Paper currency vs. plastic: Times when money isn’t real
Money is money, whether it’s cash in our hands, plastic cards at checkout counters or encrypted bits of data coursing between computers on the internet.
But our brains don’t view all money as equal, thanks to what behavioral economists call “cognitive biases”:
• We spend cash more carefully than plastic.
• We regard tax refunds as a windfall rather than a return of what we earned.
• We’d rather have money now than more money later.
Sometimes our illusions about money can be harnessed for good. The “Save More Tomorrow” program, created by economists Richard H. Thaler and Shlomo Benartzi, has people commit to increasing their retirement contributions starting one year in the future. In the economists’ initial study, workers who agreed to save future dollars nearly quadrupled their savings rate in four years.
When we treat some forms of money as less real than others, it can really cost us. For example:
Time-shares and recreational vehicles often are pitched as a way to save on future vacations. Anyone who has owned either knows that’s not necessarily true. First-time RV buyers, for example, often underestimate the costs of maintaining, repairing and fueling their rigs. Time-share newbies can be gobsmacked by rising annual fees, the hassles of trading their units and the difficulty of shedding unwanted timeshares.
If you’re determined to buy, pay cash for secondhand versions.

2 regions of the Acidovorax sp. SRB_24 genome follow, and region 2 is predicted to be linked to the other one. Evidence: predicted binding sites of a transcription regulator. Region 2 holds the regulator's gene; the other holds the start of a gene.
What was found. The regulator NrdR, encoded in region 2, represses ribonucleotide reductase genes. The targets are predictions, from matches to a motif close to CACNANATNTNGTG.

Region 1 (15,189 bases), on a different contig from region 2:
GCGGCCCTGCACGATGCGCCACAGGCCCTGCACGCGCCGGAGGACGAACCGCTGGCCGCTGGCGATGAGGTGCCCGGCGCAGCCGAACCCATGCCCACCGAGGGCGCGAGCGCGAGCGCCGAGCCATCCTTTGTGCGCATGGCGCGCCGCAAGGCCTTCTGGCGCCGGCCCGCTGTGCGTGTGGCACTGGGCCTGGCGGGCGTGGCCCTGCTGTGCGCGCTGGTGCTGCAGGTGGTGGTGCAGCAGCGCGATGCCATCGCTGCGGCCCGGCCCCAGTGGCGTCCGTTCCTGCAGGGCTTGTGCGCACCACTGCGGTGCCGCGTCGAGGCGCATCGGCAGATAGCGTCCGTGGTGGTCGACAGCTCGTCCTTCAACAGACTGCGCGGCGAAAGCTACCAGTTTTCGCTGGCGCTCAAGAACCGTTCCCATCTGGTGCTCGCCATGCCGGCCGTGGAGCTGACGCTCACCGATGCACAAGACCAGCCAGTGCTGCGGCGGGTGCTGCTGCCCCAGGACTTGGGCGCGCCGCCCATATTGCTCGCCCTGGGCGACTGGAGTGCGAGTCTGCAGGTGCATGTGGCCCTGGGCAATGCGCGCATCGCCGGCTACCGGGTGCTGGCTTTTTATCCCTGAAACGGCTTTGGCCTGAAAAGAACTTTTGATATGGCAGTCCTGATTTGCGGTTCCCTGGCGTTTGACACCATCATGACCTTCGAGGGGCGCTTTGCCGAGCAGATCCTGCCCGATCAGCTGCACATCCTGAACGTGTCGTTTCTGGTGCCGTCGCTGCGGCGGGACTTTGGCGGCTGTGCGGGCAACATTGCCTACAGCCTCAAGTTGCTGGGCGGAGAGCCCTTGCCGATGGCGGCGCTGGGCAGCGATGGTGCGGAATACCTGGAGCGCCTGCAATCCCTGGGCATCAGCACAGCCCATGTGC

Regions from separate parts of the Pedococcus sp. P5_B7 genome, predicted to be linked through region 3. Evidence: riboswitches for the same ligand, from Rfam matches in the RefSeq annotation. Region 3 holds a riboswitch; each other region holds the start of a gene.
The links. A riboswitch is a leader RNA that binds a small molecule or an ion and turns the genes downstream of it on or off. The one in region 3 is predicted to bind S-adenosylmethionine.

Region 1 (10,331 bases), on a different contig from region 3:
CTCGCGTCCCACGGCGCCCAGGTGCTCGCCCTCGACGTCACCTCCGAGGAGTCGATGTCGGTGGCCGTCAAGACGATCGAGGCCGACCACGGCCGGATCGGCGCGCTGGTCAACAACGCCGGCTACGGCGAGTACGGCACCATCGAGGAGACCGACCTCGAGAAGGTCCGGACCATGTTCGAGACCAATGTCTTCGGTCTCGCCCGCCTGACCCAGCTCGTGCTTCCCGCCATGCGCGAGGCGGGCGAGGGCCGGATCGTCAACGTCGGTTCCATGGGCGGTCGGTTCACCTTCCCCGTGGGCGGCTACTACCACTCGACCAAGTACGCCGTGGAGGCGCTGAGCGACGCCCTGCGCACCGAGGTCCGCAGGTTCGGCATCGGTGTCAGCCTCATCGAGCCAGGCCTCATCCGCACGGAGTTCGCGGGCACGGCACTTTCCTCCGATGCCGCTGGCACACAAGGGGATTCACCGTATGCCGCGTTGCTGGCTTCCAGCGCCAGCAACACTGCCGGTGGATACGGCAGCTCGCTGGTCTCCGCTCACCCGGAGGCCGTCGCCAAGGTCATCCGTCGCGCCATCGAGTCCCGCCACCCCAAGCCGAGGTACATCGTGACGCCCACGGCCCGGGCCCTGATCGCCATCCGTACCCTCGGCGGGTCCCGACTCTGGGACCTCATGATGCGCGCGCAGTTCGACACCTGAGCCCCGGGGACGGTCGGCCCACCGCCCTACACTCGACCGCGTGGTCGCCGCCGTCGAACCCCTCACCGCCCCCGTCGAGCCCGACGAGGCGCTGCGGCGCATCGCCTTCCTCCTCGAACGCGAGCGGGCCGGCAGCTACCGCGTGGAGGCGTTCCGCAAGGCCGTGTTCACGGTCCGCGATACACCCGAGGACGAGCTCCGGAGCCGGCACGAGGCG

A brand-new 2017 Fleetwood Storm RV costs six figures; we picked up a 1998 model with less than 7,500 miles on it a few years ago for $15,000.
We loosen the purse strings on vacation because we want to relax and not stress over every purchase. As a result, six out of 10 people overspend their summer vacation budgets, according to a survey last year for Citi ThankYou Premier Card. Add in confusion about exchange rates, and it can feel like the foreign currency in your hand is just play money.
Check exchange rates before you leave, then use a calculator or a currency exchange app to check prices on the fly.
High-deductible insurance plans are supposed to make us more careful about our health care spending, because we have to shell out more of our own money before insurance takes over.
What high-deductible plans can do is cause people to put off seeing the doctor, which ultimately can result in much bigger bills for treatment.
The solution is to use mental accounting, another thinking flaw, to your advantage.
If you opt for a high-deductible plan, make sure that you keep enough cash earmarked in savings to cover that deductible and that you use it to stay current on your health care.